Interactive Brokers is upping its requirements for using margin in its accounts in an effort to brace for “elevated volatility” in the markets ahead of the election.
“[Interactive Brokers] believes it’s appropriate to start controlling leverage in a measured fashion in advance [of the election],” the online trading platform told clients in a note.
Across Wall Street investors are bracing for uncertainty of a contested election with the possibility of no clear winner on Nov. 3. After Bush v. Gore in 2000, the S&P 500 index was down for a month before erasing the losses when a winner was decided in December.
For investors who trade with borrowed money – or margin – which a Yahoo Finance-Harris Poll survey found could be as high as 20%, Interactive Brokers is making a change. The company is decreasing the amount of leverage available to customers by raising the initial and maintenance margin requirements from regulation minimums 50% and 25%, respectively, to 66.7% and 33.75%. The company has 948,000 clients.
That means for someone who wants to buy $10,000 worth of stock with a margin account, it will take a $6,670 deposit to do so instead of $5,000. For maintenance, an investor will need to deposit more money (a margin call) if the equity in their own portfolio falls to 33.75%. Previously, an investor had to maintain 25% equity.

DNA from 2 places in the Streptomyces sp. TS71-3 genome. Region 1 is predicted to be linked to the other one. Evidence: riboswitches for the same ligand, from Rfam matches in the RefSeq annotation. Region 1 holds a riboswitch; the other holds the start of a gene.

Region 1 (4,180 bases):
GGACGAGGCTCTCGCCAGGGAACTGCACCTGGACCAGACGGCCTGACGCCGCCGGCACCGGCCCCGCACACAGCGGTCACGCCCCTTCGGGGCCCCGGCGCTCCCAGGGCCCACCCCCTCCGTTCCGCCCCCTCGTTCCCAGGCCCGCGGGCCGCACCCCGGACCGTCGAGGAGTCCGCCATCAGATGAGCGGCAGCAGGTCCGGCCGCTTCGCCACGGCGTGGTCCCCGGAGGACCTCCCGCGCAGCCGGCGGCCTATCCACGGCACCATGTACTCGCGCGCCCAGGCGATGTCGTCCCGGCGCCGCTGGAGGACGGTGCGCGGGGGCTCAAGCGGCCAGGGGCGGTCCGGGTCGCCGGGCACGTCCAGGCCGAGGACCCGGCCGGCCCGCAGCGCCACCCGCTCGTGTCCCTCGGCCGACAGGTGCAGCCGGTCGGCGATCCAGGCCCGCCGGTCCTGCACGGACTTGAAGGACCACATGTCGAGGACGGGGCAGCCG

The 35% increases in margin requirements will happen gradually up until Oct. 23 for initial requirements and Oct. 30 for maintenance margin requirements.
This year investors hit a large patch of volatility but for the first time were armed with commission-free trades, after Robinhood pushed the industry, including Interactive Brokers, to drop fees in 2019. During the volatility, a huge amount of people jumped on board to play the stock market — often as if it were a casino. By increasing the margin requirements, Interactive Brokers is raising the bar for borrowing money to trade stocks in what it expects to be a similarly volatile environment.
Other brokerages are holding their lines, but some considering changes
So far, other brokerages aren’t following suit.
“We take a more conservative approach to margin/leverage than many competitors so when known events, like the election, are on the horizon we don’t need to make drastic changes,” Jeff Chiappetta, Vice President of Trading Services at Schwab, told Yahoo Finance via a spokesperson.
Schwab’s initial requirements are generally 50% and maintenance are 30%, so Interactive Brokers leapfrogs the company in shortening its leashes on clients’ margin accounts.
Robinhood, the young upstart that changed the entire business model by slashing trading commissions to $0, has different maintenance requirements for each stock on the platform depending on whether Robinhood considers it volatile. A spokesperson told Yahoo Finance that the company hasn’t made any adjustments, but customers might see requirement changes. However, those changes are within the company’s routine tweaks that happen in response to market conditions, and to protect the company and its customers.
TD Ameritrade declined to comment; its initial margin requirement is usually 50% with a maintenance requirement of 30%.
Ethan Wolff-Mann is a writer at Yahoo Finance focusing on consumer issues, personal finance, retail, airlines, and more. Follow him on Twitter @ewolffmann.